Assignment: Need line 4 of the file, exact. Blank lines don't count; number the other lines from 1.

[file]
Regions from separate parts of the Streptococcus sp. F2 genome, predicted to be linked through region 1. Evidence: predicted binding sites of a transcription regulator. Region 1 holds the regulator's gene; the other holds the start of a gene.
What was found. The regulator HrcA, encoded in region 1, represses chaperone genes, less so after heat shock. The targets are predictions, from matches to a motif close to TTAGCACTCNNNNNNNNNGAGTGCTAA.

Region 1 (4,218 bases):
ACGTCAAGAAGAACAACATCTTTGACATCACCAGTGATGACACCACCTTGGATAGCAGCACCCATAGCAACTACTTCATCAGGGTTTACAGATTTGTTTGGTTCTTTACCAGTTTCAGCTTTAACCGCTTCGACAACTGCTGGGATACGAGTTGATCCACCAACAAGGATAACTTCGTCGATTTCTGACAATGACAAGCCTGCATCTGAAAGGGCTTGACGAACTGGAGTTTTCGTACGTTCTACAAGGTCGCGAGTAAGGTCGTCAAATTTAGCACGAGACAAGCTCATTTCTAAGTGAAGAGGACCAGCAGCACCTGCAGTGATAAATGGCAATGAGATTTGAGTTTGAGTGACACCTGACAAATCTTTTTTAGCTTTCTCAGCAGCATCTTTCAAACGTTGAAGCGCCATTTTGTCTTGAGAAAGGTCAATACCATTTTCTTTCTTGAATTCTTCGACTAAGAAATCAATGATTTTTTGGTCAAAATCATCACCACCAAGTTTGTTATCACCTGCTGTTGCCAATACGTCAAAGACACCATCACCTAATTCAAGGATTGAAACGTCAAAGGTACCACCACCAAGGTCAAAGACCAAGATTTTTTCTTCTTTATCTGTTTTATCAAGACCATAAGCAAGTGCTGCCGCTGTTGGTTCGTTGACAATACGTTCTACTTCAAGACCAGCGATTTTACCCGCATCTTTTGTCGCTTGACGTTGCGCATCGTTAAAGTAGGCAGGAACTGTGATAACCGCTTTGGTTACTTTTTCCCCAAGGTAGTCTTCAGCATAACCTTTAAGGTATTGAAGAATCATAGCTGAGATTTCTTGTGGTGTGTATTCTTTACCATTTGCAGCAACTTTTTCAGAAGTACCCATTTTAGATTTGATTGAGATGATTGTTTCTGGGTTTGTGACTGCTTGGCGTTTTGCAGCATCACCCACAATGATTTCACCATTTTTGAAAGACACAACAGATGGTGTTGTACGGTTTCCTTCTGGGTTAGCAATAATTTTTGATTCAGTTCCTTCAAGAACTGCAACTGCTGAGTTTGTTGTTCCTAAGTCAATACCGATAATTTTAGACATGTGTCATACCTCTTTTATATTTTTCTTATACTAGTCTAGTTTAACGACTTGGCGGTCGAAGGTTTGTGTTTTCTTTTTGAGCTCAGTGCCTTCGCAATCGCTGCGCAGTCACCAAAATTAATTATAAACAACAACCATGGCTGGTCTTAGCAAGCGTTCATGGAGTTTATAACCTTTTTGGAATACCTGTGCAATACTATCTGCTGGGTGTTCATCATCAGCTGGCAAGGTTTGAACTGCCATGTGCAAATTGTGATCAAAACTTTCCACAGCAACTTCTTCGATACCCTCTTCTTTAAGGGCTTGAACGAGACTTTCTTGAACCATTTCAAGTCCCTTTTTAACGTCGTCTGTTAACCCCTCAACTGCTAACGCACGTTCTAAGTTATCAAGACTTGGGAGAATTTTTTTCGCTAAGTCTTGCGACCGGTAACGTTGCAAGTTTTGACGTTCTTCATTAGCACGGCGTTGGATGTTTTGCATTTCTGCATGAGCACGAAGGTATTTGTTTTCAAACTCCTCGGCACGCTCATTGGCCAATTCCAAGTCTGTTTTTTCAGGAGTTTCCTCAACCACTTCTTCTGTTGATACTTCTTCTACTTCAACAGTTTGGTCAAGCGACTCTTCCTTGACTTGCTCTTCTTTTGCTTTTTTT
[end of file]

ACGTCAAGAAGAACAACATCTTTGACATCACCAGTGATGACACCACCTTGGATAGCAGCACCCATAGCAACTACTTCATCAGGGTTTACAGATTTGTTTGGTTCTTTACCAGTTTCAGCTTTAACCGCTTCGACAACTGCTGGGATACGAGTTGATCCACCAACAAGGATAACTTCGTCGATTTCTGACAATGACAAGCCTGCATCTGAAAGGGCTTGACGAACTGGAGTTTTCGTACGTTCTACAAGGTCGCGAGTAAGGTCGTCAAATTTAGCACGAGACAAGCTCATTTCTAAGTGAAGAGGACCAGCAGCACCTGCAGTGATAAATGGCAATGAGATTTGAGTTTGAGTGACACCTGACAAATCTTTTTTAGCTTTCTCAGCAGCATCTTTCAAACGTTGAAGCGCCATTTTGTCTTGAGAAAGGTCAATACCATTTTCTTTCTTGAATTCTTCGACTAAGAAATCAATGATTTTTTGGTCAAAATCATCACCACCAAGTTTGTTATCACCTGCTGTTGCCAATACGTCAAAGACACCATCACCTAATTCAAGGATTGAAACGTCAAAGGTACCACCACCAAGGTCAAAGACCAAGATTTTTTCTTCTTTATCTGTTTTATCAAGACCATAAGCAAGTGCTGCCGCTGTTGGTTCGTTGACAATACGTTCTACTTCAAGACCAGCGATTTTACCCGCATCTTTTGTCGCTTGACGTTGCGCATCGTTAAAGTAGGCAGGAACTGTGATAACCGCTTTGGTTACTTTTTCCCCAAGGTAGTCTTCAGCATAACCTTTAAGGTATTGAAGAATCATAGCTGAGATTTCTTGTGGTGTGTATTCTTTACCATTTGCAGCAACTTTTTCAGAAGTACCCATTTTAGATTTGATTGAGATGATTGTTTCTGGGTTTGTGACTGCTTGGCGTTTTGCAGCATCACCCACAATGATTTCACCATTTTTGAAAGACACAACAGATGGTGTTGTACGGTTTCCTTCTGGGTTAGCAATAATTTTTGATTCAGTTCCTTCAAGAACTGCAACTGCTGAGTTTGTTGTTCCTAAGTCAATACCGATAATTTTAGACATGTGTCATACCTCTTTTATATTTTTCTTATACTAGTCTAGTTTAACGACTTGGCGGTCGAAGGTTTGTGTTTTCTTTTTGAGCTCAGTGCCTTCGCAATCGCTGCGCAGTCACCAAAATTAATTATAAACAACAACCATGGCTGGTCTTAGCAAGCGTTCATGGAGTTTATAACCTTTTTGGAATACCTGTGCAATACTATCTGCTGGGTGTTCATCATCAGCTGGCAAGGTTTGAACTGCCATGTGCAAATTGTGATCAAAACTTTCCACAGCAACTTCTTCGATACCCTCTTCTTTAAGGGCTTGAACGAGACTTTCTTGAACCATTTCAAGTCCCTTTTTAACGTCGTCTGTTAACCCCTCAACTGCTAACGCACGTTCTAAGTTATCAAGACTTGGGAGAATTTTTTTCGCTAAGTCTTGCGACCGGTAACGTTGCAAGTTTTGACGTTCTTCATTAGCACGGCGTTGGATGTTTTGCATTTCTGCATGAGCACGAAGGTATTTGTTTTCAAACTCCTCGGCACGCTCATTGGCCAATTCCAAGTCTGTTTTTTCAGGAGTTTCCTCAACCACTTCTTCTGTTGATACTTCTTCTACTTCAACAGTTTGGTCAAGCGACTCTTCCTTGACTTGCTCTTCTTTTGCTTTTTTT